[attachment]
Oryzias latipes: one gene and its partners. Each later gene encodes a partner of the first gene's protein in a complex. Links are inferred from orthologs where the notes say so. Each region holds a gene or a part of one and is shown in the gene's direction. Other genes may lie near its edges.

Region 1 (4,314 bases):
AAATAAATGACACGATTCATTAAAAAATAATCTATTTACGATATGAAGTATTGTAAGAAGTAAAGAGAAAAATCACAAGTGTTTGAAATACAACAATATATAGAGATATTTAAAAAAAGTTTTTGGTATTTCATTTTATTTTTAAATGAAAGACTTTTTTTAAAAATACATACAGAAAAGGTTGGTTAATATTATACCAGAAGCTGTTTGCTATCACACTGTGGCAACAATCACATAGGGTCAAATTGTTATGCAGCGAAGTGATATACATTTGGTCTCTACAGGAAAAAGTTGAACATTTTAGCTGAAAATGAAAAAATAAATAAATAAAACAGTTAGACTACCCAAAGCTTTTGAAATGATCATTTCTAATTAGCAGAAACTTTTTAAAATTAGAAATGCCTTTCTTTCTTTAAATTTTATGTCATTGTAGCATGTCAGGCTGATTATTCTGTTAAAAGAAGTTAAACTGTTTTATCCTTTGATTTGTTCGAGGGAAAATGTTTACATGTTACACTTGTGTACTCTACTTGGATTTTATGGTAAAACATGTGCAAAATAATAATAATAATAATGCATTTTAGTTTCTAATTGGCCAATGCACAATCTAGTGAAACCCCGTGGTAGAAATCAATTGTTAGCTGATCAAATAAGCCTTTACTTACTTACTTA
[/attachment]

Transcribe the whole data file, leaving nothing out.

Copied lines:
Oryzias latipes: one gene and its partners. Each later gene encodes a partner of the first gene's protein in a complex. Links are inferred from orthologs where the notes say so. Each region holds a gene or a part of one and is shown in the gene's direction. Other genes may lie near its edges.

Region 1 (4,314 bases):
AAATAAATGACACGATTCATTAAAAAATAATCTATTTACGATATGAAGTATTGTAAGAAGTAAAGAGAAAAATCACAAGTGTTTGAAATACAACAATATATAGAGATATTTAAAAAAAGTTTTTGGTATTTCATTTTATTTTTAAATGAAAGACTTTTTTTAAAAATACATACAGAAAAGGTTGGTTAATATTATACCAGAAGCTGTTTGCTATCACACTGTGGCAACAATCACATAGGGTCAAATTGTTATGCAGCGAAGTGATATACATTTGGTCTCTACAGGAAAAAGTTGAACATTTTAGCTGAAAATGAAAAAATAAATAAATAAAACAGTTAGACTACCCAAAGCTTTTGAAATGATCATTTCTAATTAGCAGAAACTTTTTAAAATTAGAAATGCCTTTCTTTCTTTAAATTTTATGTCATTGTAGCATGTCAGGCTGATTATTCTGTTAAAAGAAGTTAAACTGTTTTATCCTTTGATTTGTTCGAGGGAAAATGTTTACATGTTACACTTGTGTACTCTACTTGGATTTTATGGTAAAACATGTGCAAAATAATAATAATAATAATGCATTTTAGTTTCTAATTGGCCAATGCACAATCTAGTGAAACCCCGTGGTAGAAATCAATTGTTAGCTGATCAAATAAGCCTTTACTTACTTACTTA